There is often discussion about what constitutes heritage in the railway context. Is it pre nationalisation? Pre the end of steam? Pre the end of BR? Last century? The century before that?
The reality is heritage is anything that has happened. Yesterday. An hour ago. It’s all in the past. It may be not heritage for us but what about our children who won’t remember the now?
If a railway is going to consider itself heritage it needs to preserve the significant events of the now for the edification of the future. Otherwise it is merely a time capsule that is selectively recording the history that those who run it choose to remember.
It is said that history is written by the winners (someone once said cruelly that explains all the blank pages in French history books, but I digress).
This is the reason people get all misty eyed over the 1950s and 60s steam and why so many preserved locos until recently have only been in BR colours. Until recently most preserved railways were run by people who remembered those times. People remember the good but forget the bad and so the misty eyes had filtered out the bad parts of that railway system. The thing is though, history needs to record the warts as well as the diamonds.
In this context I have been saddened of late to watch the erasing of a section of the history book of the Ffestiniog Railway.
The late 1970s and 1980s were a time of historical significance for the Ffestiniog. In 1978 the deviation was completed. In 1982 the return to Blaenau became a reality. The following years saw a railway carefully recover from the strain of the cost of such endeavour. But where’s the record of this? The innovation of new carriages (the tin carrs) has been wiped with all either scrapped or sold (with the exception of 110 which isn’t a true tin carr and is a completely different design); the pioneer new Fairlie, Earl of Merioneth, has been condemned to the back of the shed because of the desire to build a glitzy new locomotive; the Alco, Mointaineer, has been out of traffic for a long time and has been leap frogged in the queue so often now that “queue” is just a joke word.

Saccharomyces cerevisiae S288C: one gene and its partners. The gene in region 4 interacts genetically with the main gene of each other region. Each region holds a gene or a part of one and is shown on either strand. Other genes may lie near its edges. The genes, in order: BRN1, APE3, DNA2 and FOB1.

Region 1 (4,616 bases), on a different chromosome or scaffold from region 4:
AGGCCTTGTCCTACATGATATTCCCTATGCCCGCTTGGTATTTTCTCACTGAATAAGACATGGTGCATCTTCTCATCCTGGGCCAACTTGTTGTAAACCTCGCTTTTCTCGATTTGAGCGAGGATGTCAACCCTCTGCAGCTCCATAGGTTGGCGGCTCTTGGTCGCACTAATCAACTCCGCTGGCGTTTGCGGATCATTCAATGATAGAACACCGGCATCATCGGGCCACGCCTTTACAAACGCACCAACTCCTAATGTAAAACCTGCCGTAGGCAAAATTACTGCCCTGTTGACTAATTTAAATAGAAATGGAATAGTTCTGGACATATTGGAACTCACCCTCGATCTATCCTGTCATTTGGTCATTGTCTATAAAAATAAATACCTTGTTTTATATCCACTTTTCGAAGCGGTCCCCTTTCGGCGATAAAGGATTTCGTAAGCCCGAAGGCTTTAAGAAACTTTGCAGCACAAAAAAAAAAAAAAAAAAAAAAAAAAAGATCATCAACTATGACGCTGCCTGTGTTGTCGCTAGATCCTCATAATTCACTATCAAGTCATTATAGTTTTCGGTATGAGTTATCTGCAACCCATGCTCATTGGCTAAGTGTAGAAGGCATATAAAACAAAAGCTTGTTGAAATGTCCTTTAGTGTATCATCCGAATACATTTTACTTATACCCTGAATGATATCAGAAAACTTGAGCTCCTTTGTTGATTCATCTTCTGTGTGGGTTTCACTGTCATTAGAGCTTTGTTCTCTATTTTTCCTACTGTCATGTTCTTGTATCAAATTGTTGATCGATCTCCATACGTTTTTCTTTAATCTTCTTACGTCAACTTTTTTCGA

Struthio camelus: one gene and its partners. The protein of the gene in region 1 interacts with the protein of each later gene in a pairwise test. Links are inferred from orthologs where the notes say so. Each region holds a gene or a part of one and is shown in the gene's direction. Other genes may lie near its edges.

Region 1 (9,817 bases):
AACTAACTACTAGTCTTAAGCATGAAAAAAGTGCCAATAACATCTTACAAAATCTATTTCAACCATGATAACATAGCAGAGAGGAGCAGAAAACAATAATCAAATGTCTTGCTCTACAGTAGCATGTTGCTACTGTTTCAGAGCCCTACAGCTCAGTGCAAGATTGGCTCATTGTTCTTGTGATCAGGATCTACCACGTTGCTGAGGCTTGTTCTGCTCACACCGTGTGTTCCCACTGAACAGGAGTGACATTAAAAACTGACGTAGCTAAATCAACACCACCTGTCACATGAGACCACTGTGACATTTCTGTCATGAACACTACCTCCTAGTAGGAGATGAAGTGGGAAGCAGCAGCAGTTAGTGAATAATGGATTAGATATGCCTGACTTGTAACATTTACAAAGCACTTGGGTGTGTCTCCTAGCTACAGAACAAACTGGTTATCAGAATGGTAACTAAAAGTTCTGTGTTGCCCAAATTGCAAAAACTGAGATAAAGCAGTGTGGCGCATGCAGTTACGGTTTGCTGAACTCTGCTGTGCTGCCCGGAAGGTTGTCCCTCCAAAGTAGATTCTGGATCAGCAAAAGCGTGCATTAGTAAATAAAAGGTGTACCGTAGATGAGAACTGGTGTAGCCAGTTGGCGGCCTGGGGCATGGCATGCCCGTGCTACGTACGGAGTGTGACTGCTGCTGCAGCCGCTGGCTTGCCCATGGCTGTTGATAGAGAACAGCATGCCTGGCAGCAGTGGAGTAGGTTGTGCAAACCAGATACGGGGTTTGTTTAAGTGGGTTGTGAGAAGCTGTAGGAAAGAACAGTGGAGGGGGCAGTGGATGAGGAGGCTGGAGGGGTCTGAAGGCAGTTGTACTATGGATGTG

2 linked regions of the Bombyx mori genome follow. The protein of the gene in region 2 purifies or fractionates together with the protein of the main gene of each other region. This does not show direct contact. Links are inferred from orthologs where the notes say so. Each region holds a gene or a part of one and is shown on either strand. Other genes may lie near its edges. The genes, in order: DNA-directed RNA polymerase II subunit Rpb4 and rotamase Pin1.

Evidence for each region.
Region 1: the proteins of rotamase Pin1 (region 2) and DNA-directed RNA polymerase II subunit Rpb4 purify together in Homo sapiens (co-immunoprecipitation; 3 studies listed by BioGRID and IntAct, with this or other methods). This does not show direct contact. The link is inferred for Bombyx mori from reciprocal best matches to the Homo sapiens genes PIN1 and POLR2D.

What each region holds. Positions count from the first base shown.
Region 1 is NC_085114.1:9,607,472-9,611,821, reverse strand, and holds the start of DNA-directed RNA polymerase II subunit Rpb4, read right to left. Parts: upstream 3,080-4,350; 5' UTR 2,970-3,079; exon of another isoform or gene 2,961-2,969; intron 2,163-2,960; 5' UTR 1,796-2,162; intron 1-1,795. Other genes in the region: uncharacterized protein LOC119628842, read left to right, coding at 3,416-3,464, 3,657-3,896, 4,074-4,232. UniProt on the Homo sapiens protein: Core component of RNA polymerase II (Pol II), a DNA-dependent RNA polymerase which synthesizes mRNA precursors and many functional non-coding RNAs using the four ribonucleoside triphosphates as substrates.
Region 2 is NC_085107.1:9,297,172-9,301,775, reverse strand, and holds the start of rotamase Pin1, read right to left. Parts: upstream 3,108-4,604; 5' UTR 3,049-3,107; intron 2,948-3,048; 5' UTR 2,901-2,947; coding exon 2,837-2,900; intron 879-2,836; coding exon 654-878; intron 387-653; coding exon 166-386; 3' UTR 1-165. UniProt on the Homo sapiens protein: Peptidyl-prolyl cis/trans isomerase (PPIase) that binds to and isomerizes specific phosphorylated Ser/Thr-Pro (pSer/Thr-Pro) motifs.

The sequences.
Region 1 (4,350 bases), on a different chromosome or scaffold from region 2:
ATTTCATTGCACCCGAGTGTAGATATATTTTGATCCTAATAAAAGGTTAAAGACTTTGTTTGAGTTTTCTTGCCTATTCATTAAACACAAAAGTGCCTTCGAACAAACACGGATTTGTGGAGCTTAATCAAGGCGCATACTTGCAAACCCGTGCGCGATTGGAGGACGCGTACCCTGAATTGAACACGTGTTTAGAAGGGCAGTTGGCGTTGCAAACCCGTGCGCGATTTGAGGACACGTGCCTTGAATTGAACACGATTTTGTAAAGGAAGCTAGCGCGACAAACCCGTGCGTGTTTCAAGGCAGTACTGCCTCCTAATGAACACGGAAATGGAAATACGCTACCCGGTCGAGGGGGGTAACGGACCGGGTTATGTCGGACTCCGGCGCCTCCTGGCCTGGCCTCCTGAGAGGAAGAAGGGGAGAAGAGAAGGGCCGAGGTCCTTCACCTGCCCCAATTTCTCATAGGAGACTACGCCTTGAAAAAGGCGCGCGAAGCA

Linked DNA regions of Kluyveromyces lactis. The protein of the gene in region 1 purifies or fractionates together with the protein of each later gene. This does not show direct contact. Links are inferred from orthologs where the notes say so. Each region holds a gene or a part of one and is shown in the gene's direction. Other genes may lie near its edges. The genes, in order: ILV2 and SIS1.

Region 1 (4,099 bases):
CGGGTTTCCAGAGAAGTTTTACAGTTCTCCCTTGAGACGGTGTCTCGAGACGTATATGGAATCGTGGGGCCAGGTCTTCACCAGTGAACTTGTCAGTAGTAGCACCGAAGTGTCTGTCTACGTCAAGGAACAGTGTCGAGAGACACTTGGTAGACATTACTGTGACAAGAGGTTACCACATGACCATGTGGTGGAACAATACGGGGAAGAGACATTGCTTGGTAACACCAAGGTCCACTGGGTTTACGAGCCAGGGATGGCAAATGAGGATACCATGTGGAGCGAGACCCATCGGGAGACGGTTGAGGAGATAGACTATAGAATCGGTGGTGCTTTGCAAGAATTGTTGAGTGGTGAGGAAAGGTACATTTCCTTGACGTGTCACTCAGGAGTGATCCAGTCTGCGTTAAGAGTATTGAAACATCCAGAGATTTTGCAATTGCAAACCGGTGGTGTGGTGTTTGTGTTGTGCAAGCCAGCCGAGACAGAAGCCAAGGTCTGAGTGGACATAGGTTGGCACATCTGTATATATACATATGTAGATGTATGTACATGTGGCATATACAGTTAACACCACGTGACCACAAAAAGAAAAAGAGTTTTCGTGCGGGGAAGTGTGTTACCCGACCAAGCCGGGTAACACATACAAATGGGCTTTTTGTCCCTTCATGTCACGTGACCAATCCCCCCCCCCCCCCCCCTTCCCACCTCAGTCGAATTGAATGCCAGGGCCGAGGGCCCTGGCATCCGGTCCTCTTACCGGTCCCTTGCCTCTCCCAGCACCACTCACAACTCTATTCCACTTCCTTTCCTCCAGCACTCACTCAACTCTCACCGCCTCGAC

The FR powers that be have their reasons I am sure but this is the heritage of my youth; this is the heritage that the young volunteers of the railway don’t remember as they were born a decade or so later. Why is our heritage not worth so much as others heritage?
The pictures in this article are postcards from my childhood which I have kept. These were bought on family holidays to North Wales or sent to us from my Uncle who lived in St Asaph and worked on “Back to Blaenau”.
Soon these will be all we will have left of this significant part of the FR’s history. We can run a train of Victorian carriages and locomotives but not of 1970s/80s traction and rolling stock. What made this acceptable? Why did we stand by and let this happen?
Save our Square is gaining, err, traction; the murmurings about the Alco are getting louder; but to preserve tin carrs we must now appeal to the railway the FR has sold them to that should they sell them on, the FR should have first refusal to regain its lost heritage.
But what will prevent this happening again? What will prevent another “new” locomotive going to back of the shed forever when it gets a bit tired or some other significant carriage design from being sold off when it doesn’t fit in with the policy of the day in 30 years time?
Heritage is history. History is about recording it all. Not just the bits the individual perceives to be good. It is our job to challenge those who strive to rewrite history with omissions.